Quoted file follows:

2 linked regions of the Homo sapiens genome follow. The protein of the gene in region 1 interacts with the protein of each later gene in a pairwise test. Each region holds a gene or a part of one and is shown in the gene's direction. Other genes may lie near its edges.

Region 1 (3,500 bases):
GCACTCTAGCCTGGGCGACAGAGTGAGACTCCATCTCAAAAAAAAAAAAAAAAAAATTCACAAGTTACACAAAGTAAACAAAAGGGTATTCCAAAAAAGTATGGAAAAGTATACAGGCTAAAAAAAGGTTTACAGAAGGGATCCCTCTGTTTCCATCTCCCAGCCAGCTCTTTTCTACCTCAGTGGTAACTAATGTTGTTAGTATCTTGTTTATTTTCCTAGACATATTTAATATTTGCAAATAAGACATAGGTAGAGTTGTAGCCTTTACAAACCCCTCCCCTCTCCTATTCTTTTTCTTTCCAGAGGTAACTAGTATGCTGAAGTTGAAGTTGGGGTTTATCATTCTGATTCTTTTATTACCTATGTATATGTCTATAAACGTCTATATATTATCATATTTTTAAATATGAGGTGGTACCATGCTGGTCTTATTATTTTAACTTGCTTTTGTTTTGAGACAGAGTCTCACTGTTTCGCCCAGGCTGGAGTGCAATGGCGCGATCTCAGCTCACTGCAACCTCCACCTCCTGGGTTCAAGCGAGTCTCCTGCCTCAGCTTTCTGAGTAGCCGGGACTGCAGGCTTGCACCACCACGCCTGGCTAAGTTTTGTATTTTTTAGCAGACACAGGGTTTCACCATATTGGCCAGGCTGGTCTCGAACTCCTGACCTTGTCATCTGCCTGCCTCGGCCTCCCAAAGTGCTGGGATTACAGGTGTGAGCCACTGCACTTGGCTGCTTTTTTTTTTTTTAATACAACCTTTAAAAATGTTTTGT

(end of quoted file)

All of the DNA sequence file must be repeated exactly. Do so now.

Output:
2 linked regions of the Homo sapiens genome follow. The protein of the gene in region 1 interacts with the protein of each later gene in a pairwise test. Each region holds a gene or a part of one and is shown in the gene's direction. Other genes may lie near its edges.

Region 1 (3,500 bases):
GCACTCTAGCCTGGGCGACAGAGTGAGACTCCATCTCAAAAAAAAAAAAAAAAAAATTCACAAGTTACACAAAGTAAACAAAAGGGTATTCCAAAAAAGTATGGAAAAGTATACAGGCTAAAAAAAGGTTTACAGAAGGGATCCCTCTGTTTCCATCTCCCAGCCAGCTCTTTTCTACCTCAGTGGTAACTAATGTTGTTAGTATCTTGTTTATTTTCCTAGACATATTTAATATTTGCAAATAAGACATAGGTAGAGTTGTAGCCTTTACAAACCCCTCCCCTCTCCTATTCTTTTTCTTTCCAGAGGTAACTAGTATGCTGAAGTTGAAGTTGGGGTTTATCATTCTGATTCTTTTATTACCTATGTATATGTCTATAAACGTCTATATATTATCATATTTTTAAATATGAGGTGGTACCATGCTGGTCTTATTATTTTAACTTGCTTTTGTTTTGAGACAGAGTCTCACTGTTTCGCCCAGGCTGGAGTGCAATGGCGCGATCTCAGCTCACTGCAACCTCCACCTCCTGGGTTCAAGCGAGTCTCCTGCCTCAGCTTTCTGAGTAGCCGGGACTGCAGGCTTGCACCACCACGCCTGGCTAAGTTTTGTATTTTTTAGCAGACACAGGGTTTCACCATATTGGCCAGGCTGGTCTCGAACTCCTGACCTTGTCATCTGCCTGCCTCGGCCTCCCAAAGTGCTGGGATTACAGGTGTGAGCCACTGCACTTGGCTGCTTTTTTTTTTTTTAATACAACCTTTAAAAATGTTTTGT